Makar Sankranti: Origin and Rituals

By First Posted: Jan 14, 2020 Tue 1:03 PM
 
Makar Sankranti: Origin and Rituals
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Makar Sankranti is celebrated in various parts of the Indian subcontinent to discern the day which marks the shift of the sun into ever-lengthening days. The festival is a seasonal execution as well as a religious celebration.

Origin:

Sankranti is deemed a Deity. As per the legend Sankranti killed a devil named Sankarasur. The day next to Makar Sankrant is called Karidin or Kinkrant. On this day, Devi killed the devil Kinkarasur. The information of Makar Sankranti is available in Panchang. The Panchang is the Hindu Almanac that provides information on the age, form, clothing, direction and movement of Sankranti.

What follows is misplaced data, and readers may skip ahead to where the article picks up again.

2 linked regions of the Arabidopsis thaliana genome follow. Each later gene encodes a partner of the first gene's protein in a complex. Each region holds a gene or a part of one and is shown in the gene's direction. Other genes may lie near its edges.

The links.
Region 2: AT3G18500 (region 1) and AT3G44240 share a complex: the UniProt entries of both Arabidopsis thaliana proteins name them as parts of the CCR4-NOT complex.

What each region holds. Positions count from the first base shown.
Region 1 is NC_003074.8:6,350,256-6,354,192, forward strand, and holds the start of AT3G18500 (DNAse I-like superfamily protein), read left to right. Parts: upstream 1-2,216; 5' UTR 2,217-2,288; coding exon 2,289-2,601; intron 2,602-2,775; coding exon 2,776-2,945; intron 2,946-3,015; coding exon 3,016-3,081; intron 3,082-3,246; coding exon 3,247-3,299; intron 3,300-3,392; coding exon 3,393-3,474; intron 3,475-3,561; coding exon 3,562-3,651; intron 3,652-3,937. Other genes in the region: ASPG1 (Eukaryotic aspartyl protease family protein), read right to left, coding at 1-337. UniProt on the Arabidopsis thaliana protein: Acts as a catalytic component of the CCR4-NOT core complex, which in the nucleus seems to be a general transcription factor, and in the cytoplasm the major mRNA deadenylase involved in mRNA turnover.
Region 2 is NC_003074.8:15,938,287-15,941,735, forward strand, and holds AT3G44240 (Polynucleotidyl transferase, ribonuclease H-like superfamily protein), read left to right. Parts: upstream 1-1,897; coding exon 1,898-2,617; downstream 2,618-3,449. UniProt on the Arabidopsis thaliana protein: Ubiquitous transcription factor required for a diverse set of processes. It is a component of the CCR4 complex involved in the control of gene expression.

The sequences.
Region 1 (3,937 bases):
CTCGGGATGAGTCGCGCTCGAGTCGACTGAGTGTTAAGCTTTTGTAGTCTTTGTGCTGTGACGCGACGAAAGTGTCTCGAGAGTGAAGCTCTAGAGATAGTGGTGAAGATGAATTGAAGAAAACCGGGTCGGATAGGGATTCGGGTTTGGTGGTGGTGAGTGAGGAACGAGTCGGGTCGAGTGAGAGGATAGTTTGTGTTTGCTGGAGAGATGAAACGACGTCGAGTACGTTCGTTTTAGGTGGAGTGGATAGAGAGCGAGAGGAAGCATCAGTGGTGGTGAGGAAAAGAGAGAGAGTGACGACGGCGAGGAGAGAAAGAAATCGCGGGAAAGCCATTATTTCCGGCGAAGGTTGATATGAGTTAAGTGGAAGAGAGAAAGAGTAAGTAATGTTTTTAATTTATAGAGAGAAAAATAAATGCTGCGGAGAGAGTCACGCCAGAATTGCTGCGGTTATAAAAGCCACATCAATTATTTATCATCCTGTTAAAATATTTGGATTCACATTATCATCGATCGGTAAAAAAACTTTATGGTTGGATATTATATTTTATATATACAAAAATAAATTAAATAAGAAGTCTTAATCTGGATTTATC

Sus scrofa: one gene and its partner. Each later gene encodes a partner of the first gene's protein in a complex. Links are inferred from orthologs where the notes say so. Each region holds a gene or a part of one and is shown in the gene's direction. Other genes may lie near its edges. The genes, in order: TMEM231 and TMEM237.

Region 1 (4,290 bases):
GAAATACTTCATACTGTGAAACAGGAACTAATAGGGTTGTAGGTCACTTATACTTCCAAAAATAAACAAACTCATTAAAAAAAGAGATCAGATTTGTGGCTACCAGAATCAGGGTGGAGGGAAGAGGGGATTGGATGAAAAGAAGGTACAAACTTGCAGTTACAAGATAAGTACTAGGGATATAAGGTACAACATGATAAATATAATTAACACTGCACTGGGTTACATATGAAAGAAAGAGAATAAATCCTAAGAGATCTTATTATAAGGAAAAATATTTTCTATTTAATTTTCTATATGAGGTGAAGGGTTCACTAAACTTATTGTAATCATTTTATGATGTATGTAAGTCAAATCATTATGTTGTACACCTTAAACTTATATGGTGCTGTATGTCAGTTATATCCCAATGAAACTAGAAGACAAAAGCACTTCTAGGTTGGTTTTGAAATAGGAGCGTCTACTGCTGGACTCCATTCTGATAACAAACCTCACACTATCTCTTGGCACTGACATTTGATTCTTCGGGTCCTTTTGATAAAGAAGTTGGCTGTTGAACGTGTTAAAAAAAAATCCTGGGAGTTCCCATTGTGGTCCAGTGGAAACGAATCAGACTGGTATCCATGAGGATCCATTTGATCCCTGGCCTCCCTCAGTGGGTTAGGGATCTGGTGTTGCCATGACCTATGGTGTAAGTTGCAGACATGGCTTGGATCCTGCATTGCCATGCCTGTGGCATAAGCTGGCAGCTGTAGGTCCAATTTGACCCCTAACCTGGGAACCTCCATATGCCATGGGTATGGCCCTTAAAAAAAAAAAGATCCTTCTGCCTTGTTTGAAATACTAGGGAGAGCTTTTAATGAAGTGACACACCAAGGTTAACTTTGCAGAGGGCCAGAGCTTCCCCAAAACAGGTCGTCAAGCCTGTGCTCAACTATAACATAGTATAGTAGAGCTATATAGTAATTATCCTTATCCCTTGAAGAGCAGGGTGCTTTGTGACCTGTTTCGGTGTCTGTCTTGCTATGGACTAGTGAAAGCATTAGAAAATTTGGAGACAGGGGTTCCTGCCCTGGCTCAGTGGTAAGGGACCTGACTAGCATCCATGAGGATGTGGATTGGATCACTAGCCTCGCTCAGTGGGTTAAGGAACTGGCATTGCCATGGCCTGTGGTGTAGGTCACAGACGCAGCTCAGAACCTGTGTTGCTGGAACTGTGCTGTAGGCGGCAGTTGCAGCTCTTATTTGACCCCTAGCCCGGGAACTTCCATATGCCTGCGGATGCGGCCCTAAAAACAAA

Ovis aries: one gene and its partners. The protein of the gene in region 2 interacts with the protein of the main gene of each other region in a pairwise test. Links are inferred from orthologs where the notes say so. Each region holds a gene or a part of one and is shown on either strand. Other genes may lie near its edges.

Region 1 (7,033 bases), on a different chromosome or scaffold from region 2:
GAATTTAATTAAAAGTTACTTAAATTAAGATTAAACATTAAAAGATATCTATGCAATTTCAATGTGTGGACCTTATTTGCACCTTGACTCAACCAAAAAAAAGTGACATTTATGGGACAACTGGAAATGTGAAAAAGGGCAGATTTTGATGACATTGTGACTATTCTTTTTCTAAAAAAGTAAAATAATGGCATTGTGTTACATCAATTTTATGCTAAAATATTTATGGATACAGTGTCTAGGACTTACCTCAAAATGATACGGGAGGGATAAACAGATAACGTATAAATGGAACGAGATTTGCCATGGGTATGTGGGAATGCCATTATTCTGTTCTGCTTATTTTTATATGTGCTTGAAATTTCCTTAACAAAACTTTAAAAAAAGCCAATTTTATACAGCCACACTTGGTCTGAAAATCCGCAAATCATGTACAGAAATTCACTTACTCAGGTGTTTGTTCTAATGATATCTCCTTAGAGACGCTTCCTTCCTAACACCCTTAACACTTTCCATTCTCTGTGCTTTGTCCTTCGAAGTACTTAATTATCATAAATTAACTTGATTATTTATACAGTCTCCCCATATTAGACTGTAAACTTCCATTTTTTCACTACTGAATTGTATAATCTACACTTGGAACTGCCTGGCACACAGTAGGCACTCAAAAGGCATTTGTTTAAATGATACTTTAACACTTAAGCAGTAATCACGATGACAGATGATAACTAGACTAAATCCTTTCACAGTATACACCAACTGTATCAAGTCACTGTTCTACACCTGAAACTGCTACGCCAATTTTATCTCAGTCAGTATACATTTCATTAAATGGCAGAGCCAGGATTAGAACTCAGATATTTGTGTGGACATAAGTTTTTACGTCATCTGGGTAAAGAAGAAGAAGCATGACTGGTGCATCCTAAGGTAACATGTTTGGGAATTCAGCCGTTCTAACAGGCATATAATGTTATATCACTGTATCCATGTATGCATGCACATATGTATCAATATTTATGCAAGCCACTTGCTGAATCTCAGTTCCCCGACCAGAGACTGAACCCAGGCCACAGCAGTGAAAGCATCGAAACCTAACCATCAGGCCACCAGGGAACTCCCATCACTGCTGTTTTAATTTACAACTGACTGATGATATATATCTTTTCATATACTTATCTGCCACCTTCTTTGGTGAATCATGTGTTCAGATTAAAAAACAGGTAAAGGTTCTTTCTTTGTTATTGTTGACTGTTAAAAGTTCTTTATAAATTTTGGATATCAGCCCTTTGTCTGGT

Rituals:

Makar Sankranti is the date from which Northward movement of the sun begins. The period from Karka Sankranti to Makar Sankranti is known as the Dakshinayan. On the occasion of Makar Sankranti, people express their appreciation towards the people of India throughout the year by revering the sun God in various forms. Any commendable deeds or donation during this period establishes more fruitful.

Makar Sankranti is believed to be a time for peace and prosperity. The day is regarded as important for spiritual practices and accordingly people take a holy dip in rivers, especially Ganga, Yamuna, Godavari, Krishna and Cauvery.

While Makar Sankranti is most popular in West India, down south, the festival is known as Pongal and in the north, it is celebrated as Lohri. Uttarayan, Maghi, Khichdi are some other names of the same festival.

 

 
 
 
 
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